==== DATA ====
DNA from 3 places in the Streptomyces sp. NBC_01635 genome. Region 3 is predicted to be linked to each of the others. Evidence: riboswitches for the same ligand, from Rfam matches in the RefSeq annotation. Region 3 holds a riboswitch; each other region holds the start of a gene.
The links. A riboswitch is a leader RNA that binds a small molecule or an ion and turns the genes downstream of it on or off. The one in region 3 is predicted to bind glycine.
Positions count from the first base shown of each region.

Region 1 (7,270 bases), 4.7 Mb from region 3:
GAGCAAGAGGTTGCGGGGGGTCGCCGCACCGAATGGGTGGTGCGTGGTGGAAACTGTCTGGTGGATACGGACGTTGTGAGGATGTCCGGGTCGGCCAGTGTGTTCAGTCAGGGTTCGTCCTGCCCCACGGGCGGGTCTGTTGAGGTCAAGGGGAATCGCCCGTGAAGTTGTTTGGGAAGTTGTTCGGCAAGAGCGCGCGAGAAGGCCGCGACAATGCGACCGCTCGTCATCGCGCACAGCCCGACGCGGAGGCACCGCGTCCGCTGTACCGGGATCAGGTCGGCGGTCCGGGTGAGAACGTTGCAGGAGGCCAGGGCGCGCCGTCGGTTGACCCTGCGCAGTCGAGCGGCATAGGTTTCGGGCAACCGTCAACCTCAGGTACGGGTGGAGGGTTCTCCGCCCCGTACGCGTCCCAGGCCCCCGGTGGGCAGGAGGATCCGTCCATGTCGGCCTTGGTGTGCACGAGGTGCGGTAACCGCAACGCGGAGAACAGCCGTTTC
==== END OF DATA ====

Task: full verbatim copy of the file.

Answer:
DNA from 3 places in the Streptomyces sp. NBC_01635 genome. Region 3 is predicted to be linked to each of the others. Evidence: riboswitches for the same ligand, from Rfam matches in the RefSeq annotation. Region 3 holds a riboswitch; each other region holds the start of a gene.
The links. A riboswitch is a leader RNA that binds a small molecule or an ion and turns the genes downstream of it on or off. The one in region 3 is predicted to bind glycine.
Positions count from the first base shown of each region.

Region 1 (7,270 bases), 4.7 Mb from region 3:
GAGCAAGAGGTTGCGGGGGGTCGCCGCACCGAATGGGTGGTGCGTGGTGGAAACTGTCTGGTGGATACGGACGTTGTGAGGATGTCCGGGTCGGCCAGTGTGTTCAGTCAGGGTTCGTCCTGCCCCACGGGCGGGTCTGTTGAGGTCAAGGGGAATCGCCCGTGAAGTTGTTTGGGAAGTTGTTCGGCAAGAGCGCGCGAGAAGGCCGCGACAATGCGACCGCTCGTCATCGCGCACAGCCCGACGCGGAGGCACCGCGTCCGCTGTACCGGGATCAGGTCGGCGGTCCGGGTGAGAACGTTGCAGGAGGCCAGGGCGCGCCGTCGGTTGACCCTGCGCAGTCGAGCGGCATAGGTTTCGGGCAACCGTCAACCTCAGGTACGGGTGGAGGGTTCTCCGCCCCGTACGCGTCCCAGGCCCCCGGTGGGCAGGAGGATCCGTCCATGTCGGCCTTGGTGTGCACGAGGTGCGGTAACCGCAACGCGGAGAACAGCCGTTTC